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Tolva's Veil

When a Khezvaran swears "by Tolva's eyes," most of them understand that they're referencing Tolva, the legendary Queen of Thieves who ruled the region of Tarsa during the first Imperial century through a combination of popular support and raw power. Fewer know what exactly made the eyes of Tolva so worthy of expressions of sincerity or exasperation. Some credit her vision, which allowed her to rise from common thief to feared bandit warlord to beloved co-ruler of the city. Others say that Tolva's eyes were the tools that allowed her to shrewdly observe the world around her for even the slightest hint of opportunity. Then, of course, there are the more romantic legends positing that Tolva's eyes held such beauty that she could make men, women, and even trolls fall in love with her with a mere glance. The real reason that Tolva's eyes are given such prominence in the legends, however, is that they were the only part of her face anyone ever saw. The veil she wore at all times covered the rest, and according to some legends was the source of her power.


There are hundreds of stories regarding the Queen of Thieves, each with a hundred variations, but the ones that mention her habit of going veiled agree that the garment was made of the darkest black cloth and completely obscured every feature of her face below her eyes (which were either hazel, green, or violet depending on the telling).   Since veils were a rarity in the region before the Empire began annexing Tarsan city-states, many tales have arisen to explain Tolva's peculiar affectation. The simplest explanation is that it was a holdover from her bandit days, when she covered her face to hide her identity, and that Tolva wore the veil as a reminder of her humble beginnings (an explanation that seems unlikely for someone who gave herself the title "Queen of Thieves") or out of simple habit. Two warring explanations say that she was either horribly disfigured or possessed such otherworldly beauty that the mere sight of her could shatter men's minds. The third common explanation, and the reason so many adventurers can be lured into crypts and ruins with rumors of Tolva's Veil, is that the veil held a powerful enchantment that was partially responsible for Tolva's immense success. The purported magical properties of the veil are as varied as the stories of Tolva's triumphs and conquests.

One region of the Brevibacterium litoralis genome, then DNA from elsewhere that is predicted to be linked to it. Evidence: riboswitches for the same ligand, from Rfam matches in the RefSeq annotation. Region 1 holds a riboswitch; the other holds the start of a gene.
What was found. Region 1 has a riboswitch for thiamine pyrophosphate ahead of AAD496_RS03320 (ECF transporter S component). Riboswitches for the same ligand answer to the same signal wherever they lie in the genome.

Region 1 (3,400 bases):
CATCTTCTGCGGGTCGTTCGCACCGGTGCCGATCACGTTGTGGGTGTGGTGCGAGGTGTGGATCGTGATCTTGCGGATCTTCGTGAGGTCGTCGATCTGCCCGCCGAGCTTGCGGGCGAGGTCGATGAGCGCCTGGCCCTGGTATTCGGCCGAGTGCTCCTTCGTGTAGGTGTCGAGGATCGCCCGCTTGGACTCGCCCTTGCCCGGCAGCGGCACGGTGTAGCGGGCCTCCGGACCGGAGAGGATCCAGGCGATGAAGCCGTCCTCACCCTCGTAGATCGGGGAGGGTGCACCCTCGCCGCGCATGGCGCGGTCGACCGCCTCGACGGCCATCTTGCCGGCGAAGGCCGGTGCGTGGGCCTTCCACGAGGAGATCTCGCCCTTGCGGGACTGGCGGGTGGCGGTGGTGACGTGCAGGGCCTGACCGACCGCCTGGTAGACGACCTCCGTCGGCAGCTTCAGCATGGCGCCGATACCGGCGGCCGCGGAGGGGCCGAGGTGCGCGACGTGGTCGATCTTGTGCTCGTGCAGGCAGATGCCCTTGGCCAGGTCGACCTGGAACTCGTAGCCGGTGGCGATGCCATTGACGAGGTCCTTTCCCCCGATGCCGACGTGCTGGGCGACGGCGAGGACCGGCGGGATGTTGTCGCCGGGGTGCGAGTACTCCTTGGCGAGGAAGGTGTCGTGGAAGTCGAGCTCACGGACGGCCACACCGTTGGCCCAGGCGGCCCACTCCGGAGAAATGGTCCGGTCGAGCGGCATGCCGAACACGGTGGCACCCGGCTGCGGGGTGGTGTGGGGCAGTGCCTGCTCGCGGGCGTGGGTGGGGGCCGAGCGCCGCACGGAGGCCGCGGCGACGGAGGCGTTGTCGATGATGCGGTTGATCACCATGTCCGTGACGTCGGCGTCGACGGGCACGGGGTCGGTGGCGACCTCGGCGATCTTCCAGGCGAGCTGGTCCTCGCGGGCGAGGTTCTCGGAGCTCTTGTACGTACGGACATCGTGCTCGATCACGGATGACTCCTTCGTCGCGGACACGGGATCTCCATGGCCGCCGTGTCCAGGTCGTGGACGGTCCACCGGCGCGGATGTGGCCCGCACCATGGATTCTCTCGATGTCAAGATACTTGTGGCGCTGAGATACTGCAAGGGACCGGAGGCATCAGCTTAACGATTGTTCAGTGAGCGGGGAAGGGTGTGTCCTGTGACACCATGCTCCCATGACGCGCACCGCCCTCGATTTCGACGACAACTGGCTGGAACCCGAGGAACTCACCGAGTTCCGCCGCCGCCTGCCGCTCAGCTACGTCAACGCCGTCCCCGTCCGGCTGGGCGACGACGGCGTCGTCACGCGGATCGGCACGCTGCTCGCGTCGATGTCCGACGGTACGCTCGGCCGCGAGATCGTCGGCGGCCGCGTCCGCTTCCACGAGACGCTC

Historical Basis

During the first Imperial century, the plains of Tarsa were the domain of Tolva, Queen of Thieves. Tolva ruled the area first by fear, then as a folk hero, and finally as the co-ruler of Khezvaros, which by the time she took power was one of the most powerful cities in the region. When she rose to formal power, Tolva took the title of Meguvyurno, which that can be roughly translated as either "shield maiden" or "the hidden lady."   The first translation of the title is straightforward: Tolva's new role made her the protector of the city, chief officer of the garrison, and equal in power to the Ipsan. The second translation is sometimes mistaken for a slight aimed at the "Queen of Thieves" who ruled over an army that operated by stealth and deception. In truth, "The Hidden Lady" may be the most literally accurate of Tolva's epithets. Everything Tolva did--forging an army of cutthroats, making and breaking mercantile empires through her choice of targets, fighting off an army of savage Horse Lords, winning the loyalty of the people, and essentially naming herself co-ruler of Khezvaros--she did without anyone ever seeing her face. Tolva always wore a veil, even in the presence of her most trusted lieutenants.


While tales of Tolva are widespread, mentions of the veil have fallen from the stories as the fashions of the empire made their way to the Tarsan planes. Since veils now come in and out of fashion with some regularity, the significance of the veil is often overlooked as merely a storyteller's flourish. While it's generally agreed that the veil can be found wherever Tolva breathed her last, the many conflicting stories regarding her fate after the rise of the Dragon Kings means that nearly every ruin, cave, or ditch within 100 leagues of Khezvaros has at one time or another been rumored to be the Queen of Thieves' tomb.

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